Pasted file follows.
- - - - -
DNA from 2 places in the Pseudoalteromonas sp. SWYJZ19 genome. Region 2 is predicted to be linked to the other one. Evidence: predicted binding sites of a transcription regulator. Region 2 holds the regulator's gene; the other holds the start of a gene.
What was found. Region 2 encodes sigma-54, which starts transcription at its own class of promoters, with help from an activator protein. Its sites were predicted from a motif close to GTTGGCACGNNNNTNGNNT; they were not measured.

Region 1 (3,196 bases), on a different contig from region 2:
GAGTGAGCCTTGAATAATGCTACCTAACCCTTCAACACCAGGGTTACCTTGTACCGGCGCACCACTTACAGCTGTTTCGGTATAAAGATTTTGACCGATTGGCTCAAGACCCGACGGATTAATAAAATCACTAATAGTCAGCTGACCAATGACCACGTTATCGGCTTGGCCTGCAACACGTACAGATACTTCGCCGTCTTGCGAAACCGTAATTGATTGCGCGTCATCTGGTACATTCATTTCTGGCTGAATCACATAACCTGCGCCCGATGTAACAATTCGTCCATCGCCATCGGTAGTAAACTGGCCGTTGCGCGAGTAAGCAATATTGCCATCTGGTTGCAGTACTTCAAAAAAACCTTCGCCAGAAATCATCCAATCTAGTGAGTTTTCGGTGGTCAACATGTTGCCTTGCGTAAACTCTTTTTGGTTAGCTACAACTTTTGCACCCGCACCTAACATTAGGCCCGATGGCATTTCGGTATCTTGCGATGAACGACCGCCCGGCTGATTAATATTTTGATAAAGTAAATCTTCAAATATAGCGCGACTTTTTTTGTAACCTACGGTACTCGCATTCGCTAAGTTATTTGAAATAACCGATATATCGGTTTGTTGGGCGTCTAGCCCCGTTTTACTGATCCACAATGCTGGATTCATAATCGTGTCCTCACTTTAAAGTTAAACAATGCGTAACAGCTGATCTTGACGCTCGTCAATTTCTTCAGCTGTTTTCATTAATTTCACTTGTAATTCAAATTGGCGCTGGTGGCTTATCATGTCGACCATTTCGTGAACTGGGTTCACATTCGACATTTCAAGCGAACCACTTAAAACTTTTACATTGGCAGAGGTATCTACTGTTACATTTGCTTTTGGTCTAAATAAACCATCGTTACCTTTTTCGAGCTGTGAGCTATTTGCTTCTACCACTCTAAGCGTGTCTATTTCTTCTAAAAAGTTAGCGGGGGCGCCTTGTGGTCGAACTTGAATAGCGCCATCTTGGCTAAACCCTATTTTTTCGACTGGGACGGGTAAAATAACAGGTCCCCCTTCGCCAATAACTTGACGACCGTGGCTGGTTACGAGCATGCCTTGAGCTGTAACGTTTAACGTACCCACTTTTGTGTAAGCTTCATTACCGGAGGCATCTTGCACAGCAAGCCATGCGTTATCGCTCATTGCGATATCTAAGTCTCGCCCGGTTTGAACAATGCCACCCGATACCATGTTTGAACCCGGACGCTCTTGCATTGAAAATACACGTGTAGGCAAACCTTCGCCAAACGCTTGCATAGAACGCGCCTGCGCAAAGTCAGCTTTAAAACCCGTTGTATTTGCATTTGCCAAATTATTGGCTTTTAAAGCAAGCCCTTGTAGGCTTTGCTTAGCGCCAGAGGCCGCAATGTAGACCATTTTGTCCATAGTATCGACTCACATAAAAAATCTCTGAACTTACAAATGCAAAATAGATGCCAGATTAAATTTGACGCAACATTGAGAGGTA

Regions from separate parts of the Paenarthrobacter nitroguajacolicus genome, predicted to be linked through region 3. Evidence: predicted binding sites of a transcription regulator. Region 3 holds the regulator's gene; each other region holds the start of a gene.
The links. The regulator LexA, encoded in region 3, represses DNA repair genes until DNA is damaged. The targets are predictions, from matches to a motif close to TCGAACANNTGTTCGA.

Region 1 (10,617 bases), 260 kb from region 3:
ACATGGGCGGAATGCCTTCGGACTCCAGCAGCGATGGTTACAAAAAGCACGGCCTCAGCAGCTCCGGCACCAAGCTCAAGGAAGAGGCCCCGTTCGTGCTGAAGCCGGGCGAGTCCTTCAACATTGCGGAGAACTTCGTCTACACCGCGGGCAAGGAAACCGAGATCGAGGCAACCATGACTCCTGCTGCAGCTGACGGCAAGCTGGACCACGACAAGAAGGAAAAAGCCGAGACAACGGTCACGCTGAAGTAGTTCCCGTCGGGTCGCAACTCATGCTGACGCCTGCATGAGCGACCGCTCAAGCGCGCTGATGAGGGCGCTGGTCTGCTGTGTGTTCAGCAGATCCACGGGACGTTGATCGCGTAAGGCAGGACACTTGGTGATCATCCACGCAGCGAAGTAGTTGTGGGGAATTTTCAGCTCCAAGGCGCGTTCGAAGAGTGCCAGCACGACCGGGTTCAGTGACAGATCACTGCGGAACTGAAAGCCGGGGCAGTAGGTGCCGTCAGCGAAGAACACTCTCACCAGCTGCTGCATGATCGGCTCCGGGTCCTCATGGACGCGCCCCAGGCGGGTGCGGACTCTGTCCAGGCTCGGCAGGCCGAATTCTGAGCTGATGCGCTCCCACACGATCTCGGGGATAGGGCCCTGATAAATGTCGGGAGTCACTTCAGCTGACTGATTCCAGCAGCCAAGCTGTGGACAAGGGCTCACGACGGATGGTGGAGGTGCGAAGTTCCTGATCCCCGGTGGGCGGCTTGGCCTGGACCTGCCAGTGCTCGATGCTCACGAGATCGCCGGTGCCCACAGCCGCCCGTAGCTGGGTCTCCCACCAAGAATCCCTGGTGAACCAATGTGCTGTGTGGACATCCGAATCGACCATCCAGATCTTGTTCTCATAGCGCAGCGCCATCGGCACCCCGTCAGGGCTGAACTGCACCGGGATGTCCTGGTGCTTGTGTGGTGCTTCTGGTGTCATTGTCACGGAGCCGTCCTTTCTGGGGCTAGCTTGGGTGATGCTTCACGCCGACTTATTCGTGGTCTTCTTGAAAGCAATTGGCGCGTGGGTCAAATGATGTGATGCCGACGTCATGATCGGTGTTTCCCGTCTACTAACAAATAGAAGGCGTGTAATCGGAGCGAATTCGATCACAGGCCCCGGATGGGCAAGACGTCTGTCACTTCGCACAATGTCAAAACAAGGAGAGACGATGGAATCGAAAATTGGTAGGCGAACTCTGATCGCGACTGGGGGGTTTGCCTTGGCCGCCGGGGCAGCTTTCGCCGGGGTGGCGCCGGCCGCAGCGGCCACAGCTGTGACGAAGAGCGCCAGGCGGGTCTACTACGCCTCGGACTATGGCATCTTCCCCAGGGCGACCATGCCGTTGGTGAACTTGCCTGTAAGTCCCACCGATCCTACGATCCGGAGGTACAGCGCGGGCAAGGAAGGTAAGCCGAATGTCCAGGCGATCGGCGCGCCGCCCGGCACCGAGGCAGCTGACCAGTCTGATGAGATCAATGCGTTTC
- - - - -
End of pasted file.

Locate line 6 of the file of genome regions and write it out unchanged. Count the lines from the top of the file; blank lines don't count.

The links. The regulator LexA, encoded in region 3, represses DNA repair genes until DNA is damaged. The targets are predictions, from matches to a motif close to TCGAACANNTGTTCGA.